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  • Pedro Magrin Tannús

Anxiety is here

Gregor P. Mandhu

Today was one of those days where my anxiety seemed to have taken over everything. From the moment I woke up, I felt a knot in my throat and a sense of apprehension that I couldn't explain. It's like there's a dark cloud hovering over me, always ready to unleash a whirlwind of thoughts and emotions. The feeling is as if someone is on top of my chest, squeezing, suffocating.

I know that some people may find it difficult to understand what goes on inside my mind, but I will try to explain it as best as I can. Anxiety is like an unwanted and persistent friend who is always by my side, whispering incessant doubts and worries in my ear.

One of the most challenging aspects of dealing with anxiety is the lack of control over my thoughts. They can start with something small, like a task I need to accomplish, but quickly escalate into an avalanche of "what ifs" and "buts" that leave me paralyzed. I feel like I'm on an emotional rollercoaster, constantly going up and down, never finding lasting stability.

The physical manifestations of my anxiety are equally intense. My heart races, my hands tremble, and I feel a tightness in my chest as if I'm about to suffocate. Sometimes, my breath becomes shallow and gasping, as if I were running a marathon even though I'm standing still. It's an exhausting cycle of physical and mental sensations that can last for hours or even days.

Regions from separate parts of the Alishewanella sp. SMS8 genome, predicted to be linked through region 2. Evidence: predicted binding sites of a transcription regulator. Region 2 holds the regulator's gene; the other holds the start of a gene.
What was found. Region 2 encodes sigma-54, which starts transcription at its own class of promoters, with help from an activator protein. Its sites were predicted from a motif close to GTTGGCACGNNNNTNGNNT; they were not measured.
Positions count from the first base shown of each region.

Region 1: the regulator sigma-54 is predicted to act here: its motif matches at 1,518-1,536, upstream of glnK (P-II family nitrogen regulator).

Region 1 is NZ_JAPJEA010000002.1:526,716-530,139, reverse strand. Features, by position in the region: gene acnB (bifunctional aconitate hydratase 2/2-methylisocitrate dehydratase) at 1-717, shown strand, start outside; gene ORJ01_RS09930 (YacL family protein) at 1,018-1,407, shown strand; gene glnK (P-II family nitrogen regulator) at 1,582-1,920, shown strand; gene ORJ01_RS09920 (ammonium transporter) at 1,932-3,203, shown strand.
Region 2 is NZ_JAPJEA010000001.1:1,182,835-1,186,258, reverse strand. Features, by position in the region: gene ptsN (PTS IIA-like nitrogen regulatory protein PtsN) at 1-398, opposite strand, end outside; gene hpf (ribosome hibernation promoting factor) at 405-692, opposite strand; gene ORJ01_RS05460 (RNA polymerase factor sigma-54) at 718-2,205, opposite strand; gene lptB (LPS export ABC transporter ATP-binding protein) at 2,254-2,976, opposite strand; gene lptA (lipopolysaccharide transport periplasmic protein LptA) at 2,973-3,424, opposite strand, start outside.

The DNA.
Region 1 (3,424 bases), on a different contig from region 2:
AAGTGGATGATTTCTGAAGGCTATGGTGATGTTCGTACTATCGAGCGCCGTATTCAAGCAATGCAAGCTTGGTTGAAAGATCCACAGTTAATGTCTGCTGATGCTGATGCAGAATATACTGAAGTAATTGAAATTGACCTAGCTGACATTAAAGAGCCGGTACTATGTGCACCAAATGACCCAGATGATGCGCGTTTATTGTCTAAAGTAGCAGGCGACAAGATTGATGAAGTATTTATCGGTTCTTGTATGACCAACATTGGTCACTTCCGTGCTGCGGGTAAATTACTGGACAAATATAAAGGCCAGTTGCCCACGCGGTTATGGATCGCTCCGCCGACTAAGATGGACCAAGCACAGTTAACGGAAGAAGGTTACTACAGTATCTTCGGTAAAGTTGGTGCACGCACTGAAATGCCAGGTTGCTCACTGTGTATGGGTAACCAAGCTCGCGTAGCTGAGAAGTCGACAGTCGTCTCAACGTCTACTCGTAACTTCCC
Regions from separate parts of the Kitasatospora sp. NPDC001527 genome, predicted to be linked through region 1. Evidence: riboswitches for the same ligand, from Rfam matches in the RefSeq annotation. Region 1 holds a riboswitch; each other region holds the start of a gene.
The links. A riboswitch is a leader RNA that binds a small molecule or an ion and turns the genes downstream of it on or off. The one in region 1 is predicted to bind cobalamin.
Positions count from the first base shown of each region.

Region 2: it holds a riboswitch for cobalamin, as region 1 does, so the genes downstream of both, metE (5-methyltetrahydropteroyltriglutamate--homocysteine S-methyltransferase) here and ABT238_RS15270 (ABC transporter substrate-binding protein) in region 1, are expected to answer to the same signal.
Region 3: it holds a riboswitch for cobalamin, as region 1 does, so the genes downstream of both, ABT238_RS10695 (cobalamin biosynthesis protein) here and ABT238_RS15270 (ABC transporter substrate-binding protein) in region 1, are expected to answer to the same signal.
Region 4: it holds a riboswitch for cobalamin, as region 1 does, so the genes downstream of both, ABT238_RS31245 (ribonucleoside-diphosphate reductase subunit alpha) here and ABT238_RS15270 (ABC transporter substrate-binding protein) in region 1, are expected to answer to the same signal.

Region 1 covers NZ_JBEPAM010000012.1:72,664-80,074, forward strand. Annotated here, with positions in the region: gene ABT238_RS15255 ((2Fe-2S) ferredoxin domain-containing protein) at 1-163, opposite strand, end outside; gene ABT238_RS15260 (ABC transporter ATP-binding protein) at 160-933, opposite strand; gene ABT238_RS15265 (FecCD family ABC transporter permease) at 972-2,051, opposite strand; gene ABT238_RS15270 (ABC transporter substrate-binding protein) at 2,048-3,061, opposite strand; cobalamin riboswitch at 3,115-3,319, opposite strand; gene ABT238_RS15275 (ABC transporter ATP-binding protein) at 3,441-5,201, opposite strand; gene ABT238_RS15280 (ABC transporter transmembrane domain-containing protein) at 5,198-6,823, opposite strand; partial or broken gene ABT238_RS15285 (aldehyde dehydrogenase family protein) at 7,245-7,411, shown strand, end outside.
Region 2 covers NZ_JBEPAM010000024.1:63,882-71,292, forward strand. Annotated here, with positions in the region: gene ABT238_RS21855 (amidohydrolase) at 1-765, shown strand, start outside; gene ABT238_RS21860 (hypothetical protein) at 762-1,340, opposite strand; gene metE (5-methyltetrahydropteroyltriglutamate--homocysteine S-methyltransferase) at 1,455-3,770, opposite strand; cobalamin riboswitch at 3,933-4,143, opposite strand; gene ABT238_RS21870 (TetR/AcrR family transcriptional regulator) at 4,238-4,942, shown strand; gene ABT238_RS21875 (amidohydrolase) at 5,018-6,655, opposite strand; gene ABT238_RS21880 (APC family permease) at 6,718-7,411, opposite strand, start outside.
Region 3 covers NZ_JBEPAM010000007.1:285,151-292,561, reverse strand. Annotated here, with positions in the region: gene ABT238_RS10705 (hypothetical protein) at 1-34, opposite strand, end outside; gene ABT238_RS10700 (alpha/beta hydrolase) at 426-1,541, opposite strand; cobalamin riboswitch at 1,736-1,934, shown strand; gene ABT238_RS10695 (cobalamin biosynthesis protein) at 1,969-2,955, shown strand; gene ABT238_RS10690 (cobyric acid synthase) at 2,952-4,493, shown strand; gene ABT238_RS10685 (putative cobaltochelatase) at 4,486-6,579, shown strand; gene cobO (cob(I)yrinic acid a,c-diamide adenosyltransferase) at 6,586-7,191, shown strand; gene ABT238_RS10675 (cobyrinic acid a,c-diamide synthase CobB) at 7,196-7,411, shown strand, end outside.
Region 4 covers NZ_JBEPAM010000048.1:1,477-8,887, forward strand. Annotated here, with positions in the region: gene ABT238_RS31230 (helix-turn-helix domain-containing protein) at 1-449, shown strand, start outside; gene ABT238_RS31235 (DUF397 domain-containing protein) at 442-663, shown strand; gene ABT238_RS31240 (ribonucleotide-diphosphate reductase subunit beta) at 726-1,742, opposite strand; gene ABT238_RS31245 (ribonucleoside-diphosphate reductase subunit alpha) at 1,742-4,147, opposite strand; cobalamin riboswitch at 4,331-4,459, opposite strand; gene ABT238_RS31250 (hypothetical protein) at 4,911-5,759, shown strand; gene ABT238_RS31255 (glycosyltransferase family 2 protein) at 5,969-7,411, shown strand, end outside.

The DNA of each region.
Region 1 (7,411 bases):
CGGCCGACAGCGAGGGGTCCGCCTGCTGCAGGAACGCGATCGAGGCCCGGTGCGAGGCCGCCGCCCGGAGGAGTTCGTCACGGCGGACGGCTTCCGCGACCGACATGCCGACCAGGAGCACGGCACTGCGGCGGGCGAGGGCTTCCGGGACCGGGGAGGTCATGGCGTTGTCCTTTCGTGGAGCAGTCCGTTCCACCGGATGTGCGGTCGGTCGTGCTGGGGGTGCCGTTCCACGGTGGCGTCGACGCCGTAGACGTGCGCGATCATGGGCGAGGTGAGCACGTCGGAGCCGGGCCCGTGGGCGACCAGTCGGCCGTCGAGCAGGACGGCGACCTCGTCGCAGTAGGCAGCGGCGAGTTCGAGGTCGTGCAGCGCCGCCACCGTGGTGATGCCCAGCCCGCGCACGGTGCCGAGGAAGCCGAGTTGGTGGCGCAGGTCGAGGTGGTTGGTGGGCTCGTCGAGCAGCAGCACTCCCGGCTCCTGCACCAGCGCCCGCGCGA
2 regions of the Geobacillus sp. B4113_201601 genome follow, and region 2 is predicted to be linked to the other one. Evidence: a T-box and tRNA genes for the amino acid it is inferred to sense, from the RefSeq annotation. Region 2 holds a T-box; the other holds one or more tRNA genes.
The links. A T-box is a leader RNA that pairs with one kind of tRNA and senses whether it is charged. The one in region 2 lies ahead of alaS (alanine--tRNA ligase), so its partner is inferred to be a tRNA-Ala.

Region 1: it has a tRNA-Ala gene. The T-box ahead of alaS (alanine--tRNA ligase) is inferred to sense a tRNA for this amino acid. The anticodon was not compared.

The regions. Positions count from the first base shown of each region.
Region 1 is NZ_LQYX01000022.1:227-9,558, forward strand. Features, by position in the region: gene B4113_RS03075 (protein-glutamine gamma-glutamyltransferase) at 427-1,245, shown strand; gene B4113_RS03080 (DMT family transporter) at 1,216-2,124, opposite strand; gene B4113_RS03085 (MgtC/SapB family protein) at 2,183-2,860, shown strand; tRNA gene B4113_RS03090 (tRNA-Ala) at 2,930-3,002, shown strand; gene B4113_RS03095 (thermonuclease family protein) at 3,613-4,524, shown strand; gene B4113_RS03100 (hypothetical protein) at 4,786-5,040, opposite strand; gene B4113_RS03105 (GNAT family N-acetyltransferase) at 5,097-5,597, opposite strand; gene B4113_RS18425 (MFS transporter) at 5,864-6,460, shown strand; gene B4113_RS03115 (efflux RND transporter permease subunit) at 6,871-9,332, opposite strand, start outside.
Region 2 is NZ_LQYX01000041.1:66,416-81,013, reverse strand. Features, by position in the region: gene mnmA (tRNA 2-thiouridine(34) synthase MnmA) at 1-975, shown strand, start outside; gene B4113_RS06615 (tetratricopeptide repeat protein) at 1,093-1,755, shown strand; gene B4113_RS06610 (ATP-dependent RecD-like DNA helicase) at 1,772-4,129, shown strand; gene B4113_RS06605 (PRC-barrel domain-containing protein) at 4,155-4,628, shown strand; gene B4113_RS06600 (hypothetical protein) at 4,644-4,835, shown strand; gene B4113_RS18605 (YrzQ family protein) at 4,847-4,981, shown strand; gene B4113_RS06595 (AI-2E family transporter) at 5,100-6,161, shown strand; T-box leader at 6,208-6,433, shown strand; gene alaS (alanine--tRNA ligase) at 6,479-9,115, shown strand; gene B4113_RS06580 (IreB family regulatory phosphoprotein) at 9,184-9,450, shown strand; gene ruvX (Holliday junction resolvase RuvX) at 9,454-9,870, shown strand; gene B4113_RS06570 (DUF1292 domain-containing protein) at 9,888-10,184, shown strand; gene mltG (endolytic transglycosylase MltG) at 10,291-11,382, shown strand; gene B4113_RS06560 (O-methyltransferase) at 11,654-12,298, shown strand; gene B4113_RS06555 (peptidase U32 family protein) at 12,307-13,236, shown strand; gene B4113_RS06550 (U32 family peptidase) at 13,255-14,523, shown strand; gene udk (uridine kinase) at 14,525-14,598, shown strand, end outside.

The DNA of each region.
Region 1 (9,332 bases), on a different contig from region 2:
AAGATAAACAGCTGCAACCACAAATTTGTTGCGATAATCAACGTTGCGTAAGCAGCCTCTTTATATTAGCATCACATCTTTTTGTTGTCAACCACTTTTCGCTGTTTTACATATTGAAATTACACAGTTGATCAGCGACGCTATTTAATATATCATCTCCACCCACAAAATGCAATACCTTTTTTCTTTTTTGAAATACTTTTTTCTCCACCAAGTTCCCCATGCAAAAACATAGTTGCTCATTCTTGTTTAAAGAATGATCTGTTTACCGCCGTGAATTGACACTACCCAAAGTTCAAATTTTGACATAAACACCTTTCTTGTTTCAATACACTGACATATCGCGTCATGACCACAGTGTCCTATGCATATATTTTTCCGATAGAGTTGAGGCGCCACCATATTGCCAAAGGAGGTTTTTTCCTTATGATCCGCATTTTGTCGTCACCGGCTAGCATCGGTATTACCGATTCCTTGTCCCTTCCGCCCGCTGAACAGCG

Social interactions are also a constant source of anxiety for me. I'm constantly worried about what others are thinking of me, whether I'm being accepted or judged. I believe that everyone is watching me, analyzing every word I say and every gesture I make. This makes me insecure and cautious in my interactions, often leading me to avoid social situations altogether.

One of the biggest challenges of living with anxiety is the feeling of being trapped in a vicious cycle. Anxiety prevents me from doing things I would like to do, such as meeting new people, trying new activities, or taking on challenges. And, at the same time, the lack of exposure to these experiences ends up fueling my anxiety even more, reinforcing my worries and fears.

However, even with all these challenges, I am determined not to let anxiety define me. I am seeking professional help, learning relaxation techniques, and practicing self-compassion. Gradually, I am learning to recognize negative thoughts as just that - thoughts - and not concrete facts. I am allowing myself space to breathe, to make mistakes, and to be kind to myself.